A few of these ideas are:

  • Relentlessly encouraging and practicing best datasec and infosec practices as individuals and as an organization
  • Practicing bottom up organizing (every member of the organization is a leader, an organizer, and has something to contribute,)
  • Streamlining systems of information, communication, and operational procedures
  • Encouraging collaboration between different organizing groups within the chapter
  • Maintaining and expanding our current organizing campaigns, from Medicare 4 All and our Workplace Organizing Collectives, to Electoral Work and Tenant Organizing, there are an abundance of organizing opportunities available to our members

Additionally, as economic inequity continues to worsen in the city we call home, it is vital that we introduce mutual aid programs year round to serve our community (medical debt jubilees, food pantries, and brake light clinics are just a couple of examples of said programs,), as well as work with coalition partners to demand better housing policies (like lifting the ban on rent control!) and to advocate for the city’s most vulnerable (like partnering with No New Youth Jail and Stop the Sweeps). As a socialist organization, especially given the city we’re organizing and living in, our goal is to fight back against the principles of capitalism – exclusivity, elitism, and putting profit over people – by prioritizing and practicing values of solidarity and inclusionary organizing. A New York DSA comrade had this to say about building and sustaining mutual aid networks: “Mutual aid networks are networks of solidarity. By organizing them, we’re practicing solidarity and raising consciousness, both our own and, hopefully, the consciousness of those to whom we’re relating. When we provide strike support to workers and comrades on picket lines, another form of mutual aid, we’re doing the same. From each according to our ability, to each according to their need”, which explains exactly why the Seattle DSA ought to consider mutual aid as a tool for helping people and building our organization.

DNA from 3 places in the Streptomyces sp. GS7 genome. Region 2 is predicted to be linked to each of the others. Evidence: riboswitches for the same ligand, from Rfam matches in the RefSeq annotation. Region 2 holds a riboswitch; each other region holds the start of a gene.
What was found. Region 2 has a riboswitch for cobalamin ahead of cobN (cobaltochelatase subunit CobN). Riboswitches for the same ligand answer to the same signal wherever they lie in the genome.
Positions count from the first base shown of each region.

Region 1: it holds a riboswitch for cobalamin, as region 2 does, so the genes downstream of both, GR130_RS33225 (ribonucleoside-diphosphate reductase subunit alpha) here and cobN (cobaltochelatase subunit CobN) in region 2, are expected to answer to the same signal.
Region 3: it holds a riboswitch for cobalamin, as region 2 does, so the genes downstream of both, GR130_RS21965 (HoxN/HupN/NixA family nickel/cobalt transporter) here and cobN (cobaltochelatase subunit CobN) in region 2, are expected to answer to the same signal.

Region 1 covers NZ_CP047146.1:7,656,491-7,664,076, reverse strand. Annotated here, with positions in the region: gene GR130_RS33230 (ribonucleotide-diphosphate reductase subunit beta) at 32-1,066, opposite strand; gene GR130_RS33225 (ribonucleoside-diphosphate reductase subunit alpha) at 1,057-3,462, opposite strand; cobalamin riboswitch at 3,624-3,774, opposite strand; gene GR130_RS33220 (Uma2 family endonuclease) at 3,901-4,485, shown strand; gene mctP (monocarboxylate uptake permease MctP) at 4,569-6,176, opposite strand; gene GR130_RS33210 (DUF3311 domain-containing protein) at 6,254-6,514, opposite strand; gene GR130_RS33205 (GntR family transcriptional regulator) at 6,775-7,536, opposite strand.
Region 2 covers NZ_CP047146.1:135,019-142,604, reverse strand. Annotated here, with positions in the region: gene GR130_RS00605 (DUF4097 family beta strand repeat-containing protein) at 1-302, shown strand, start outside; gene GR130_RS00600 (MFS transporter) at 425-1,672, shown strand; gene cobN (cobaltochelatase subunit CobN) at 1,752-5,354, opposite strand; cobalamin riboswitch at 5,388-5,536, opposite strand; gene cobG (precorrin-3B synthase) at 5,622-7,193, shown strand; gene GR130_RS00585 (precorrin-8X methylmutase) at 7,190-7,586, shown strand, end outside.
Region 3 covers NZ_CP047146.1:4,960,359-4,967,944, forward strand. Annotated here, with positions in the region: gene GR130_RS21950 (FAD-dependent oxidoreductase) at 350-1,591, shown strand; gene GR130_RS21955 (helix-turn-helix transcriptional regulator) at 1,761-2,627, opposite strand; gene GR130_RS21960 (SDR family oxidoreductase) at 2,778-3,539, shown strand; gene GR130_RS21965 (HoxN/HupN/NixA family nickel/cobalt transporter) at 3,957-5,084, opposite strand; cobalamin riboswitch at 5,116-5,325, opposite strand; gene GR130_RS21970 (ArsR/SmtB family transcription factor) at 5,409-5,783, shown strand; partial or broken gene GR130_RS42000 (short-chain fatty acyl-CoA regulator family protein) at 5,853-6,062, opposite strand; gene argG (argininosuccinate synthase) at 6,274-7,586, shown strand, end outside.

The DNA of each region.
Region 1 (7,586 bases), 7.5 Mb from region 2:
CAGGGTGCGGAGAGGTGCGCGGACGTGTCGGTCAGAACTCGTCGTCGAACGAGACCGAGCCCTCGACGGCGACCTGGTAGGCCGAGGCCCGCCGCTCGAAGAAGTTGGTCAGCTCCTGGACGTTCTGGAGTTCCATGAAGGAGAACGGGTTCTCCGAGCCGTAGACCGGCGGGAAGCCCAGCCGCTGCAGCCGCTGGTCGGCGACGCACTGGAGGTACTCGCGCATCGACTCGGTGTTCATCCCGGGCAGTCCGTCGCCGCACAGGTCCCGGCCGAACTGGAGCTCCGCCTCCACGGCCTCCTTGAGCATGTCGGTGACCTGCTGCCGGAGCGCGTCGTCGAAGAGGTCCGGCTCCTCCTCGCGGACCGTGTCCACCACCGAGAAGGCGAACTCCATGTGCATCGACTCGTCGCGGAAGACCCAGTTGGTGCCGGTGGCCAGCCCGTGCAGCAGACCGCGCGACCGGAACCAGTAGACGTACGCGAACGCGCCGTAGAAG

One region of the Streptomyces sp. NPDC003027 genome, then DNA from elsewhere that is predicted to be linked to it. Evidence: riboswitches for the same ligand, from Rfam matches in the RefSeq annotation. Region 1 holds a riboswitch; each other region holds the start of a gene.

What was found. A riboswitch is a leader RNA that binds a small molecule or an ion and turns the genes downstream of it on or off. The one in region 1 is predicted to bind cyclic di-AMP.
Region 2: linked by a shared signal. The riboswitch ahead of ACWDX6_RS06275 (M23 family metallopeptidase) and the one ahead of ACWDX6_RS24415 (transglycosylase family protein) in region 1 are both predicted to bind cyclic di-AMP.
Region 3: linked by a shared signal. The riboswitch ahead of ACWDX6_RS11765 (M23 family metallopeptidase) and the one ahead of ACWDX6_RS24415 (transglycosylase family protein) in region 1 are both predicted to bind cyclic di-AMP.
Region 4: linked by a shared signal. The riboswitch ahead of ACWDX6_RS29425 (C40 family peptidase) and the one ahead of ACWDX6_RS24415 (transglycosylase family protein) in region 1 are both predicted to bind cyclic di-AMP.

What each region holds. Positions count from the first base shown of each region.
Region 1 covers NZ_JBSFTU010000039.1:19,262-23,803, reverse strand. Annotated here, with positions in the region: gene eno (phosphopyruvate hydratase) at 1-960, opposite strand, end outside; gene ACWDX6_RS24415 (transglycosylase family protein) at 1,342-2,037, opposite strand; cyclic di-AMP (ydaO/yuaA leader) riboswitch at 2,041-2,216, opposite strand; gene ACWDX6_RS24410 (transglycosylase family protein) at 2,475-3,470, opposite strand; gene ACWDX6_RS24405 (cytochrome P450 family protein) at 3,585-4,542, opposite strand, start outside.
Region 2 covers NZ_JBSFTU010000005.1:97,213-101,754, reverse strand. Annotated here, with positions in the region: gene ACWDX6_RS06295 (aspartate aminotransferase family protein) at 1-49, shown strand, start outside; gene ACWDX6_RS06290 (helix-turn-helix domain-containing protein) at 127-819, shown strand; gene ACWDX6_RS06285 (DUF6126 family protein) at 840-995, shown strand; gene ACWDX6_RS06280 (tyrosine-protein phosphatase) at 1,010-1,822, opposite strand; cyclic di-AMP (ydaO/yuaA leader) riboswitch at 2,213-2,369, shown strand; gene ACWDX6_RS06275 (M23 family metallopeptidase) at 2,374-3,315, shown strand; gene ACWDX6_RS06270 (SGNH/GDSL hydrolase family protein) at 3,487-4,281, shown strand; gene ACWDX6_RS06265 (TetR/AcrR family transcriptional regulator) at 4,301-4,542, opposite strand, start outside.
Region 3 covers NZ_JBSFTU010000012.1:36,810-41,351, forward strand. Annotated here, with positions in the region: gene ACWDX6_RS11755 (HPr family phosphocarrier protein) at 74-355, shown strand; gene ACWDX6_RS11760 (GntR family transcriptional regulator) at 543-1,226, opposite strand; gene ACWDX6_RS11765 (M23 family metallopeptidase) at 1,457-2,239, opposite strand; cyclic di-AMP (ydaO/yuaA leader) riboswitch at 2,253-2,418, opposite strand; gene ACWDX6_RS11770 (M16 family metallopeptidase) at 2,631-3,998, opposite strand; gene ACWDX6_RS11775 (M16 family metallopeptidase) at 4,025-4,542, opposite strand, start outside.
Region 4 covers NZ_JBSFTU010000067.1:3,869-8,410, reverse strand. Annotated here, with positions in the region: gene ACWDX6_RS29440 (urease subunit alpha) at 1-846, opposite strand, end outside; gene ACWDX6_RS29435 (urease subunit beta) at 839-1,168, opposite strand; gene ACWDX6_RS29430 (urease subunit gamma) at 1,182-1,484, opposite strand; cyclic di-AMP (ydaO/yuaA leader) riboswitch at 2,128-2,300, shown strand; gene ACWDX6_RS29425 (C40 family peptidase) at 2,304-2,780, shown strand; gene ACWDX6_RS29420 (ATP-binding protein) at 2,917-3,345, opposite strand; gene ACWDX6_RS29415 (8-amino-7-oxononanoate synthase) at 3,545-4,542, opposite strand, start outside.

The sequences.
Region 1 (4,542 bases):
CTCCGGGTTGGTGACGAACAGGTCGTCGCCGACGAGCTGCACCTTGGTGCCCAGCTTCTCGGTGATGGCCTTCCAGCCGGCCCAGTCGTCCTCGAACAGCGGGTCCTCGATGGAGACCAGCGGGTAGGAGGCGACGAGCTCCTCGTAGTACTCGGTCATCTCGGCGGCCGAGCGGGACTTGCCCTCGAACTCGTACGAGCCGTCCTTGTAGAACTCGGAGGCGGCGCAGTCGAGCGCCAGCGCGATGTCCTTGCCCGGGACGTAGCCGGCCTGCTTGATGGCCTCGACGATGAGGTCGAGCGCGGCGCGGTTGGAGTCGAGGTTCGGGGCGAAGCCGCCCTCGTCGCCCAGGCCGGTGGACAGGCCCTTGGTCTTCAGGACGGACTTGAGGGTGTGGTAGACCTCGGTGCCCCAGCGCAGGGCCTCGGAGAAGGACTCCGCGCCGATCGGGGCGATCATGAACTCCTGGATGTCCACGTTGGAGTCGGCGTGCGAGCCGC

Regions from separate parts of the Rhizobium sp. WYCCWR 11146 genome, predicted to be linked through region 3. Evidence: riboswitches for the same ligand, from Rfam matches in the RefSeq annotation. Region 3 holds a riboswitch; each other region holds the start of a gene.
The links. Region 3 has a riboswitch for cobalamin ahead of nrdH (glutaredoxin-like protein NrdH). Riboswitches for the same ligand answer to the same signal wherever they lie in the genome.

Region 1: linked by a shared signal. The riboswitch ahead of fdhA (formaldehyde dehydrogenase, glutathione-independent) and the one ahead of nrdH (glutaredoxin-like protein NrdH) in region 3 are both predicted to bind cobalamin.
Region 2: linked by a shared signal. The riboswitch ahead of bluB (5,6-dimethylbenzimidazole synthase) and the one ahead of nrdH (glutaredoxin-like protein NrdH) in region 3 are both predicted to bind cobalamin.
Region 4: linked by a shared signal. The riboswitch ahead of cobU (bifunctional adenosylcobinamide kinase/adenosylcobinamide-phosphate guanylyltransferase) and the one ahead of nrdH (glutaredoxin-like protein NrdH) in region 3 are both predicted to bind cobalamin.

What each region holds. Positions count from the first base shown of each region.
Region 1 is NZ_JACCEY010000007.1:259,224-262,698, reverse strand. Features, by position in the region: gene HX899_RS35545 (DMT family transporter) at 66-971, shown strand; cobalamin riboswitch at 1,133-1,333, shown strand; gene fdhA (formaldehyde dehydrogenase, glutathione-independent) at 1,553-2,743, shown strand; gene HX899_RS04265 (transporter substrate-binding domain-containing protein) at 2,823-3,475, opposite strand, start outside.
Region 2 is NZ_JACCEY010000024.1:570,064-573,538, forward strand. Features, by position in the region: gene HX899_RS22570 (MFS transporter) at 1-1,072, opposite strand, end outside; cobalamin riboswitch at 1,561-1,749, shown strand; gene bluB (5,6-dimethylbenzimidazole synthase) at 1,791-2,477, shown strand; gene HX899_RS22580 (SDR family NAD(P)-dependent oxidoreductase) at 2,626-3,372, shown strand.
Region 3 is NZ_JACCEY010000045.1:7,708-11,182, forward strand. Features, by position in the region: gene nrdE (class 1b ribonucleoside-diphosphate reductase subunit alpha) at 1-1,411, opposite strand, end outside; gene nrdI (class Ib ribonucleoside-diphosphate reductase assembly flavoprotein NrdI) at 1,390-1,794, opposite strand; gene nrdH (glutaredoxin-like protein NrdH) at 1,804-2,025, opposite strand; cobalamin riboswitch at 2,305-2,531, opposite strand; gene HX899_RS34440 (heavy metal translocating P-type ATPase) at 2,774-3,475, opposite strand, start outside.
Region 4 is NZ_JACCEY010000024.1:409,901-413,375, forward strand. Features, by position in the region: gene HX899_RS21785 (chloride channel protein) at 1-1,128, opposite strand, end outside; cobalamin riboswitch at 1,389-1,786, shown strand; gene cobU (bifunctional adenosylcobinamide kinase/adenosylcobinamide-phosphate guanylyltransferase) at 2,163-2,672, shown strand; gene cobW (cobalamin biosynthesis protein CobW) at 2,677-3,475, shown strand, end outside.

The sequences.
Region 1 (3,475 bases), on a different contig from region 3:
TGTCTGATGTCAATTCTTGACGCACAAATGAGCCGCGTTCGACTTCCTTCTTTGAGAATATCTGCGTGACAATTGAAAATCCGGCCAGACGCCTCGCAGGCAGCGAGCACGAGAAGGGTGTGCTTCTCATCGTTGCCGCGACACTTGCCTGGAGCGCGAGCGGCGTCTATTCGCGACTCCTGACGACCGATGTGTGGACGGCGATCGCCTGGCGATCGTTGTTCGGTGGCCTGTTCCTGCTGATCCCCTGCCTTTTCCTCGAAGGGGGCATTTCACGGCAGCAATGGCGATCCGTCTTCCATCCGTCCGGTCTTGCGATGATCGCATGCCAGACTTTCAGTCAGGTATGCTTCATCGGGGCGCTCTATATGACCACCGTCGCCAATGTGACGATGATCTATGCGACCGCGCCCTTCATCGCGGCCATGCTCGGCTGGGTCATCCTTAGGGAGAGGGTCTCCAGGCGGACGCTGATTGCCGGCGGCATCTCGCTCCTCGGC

Lastly, I’d like to continue building regional power in the city; we’ve started that this last year by encouraging more district based organizing, which is something I’d like to see expanded in 2019. To accomplish this, I’d like to see the establishment of a North Seattle Branch of the SDSA, as well as continuing and expanding the social and educational programming we currently have.

At the January Business meeting there was a candidate forum where I was asked “What is your vision for the chapter?” and you can find my answer to that question here.

Additional Statements

Ultimately, it takes collaboration and a multifaceted approach to sustain and build our chapter, as well as power in our city. I’m looking forward to working with our membership over the next year, and look forward to the possibility of serving our chapter as co-chair.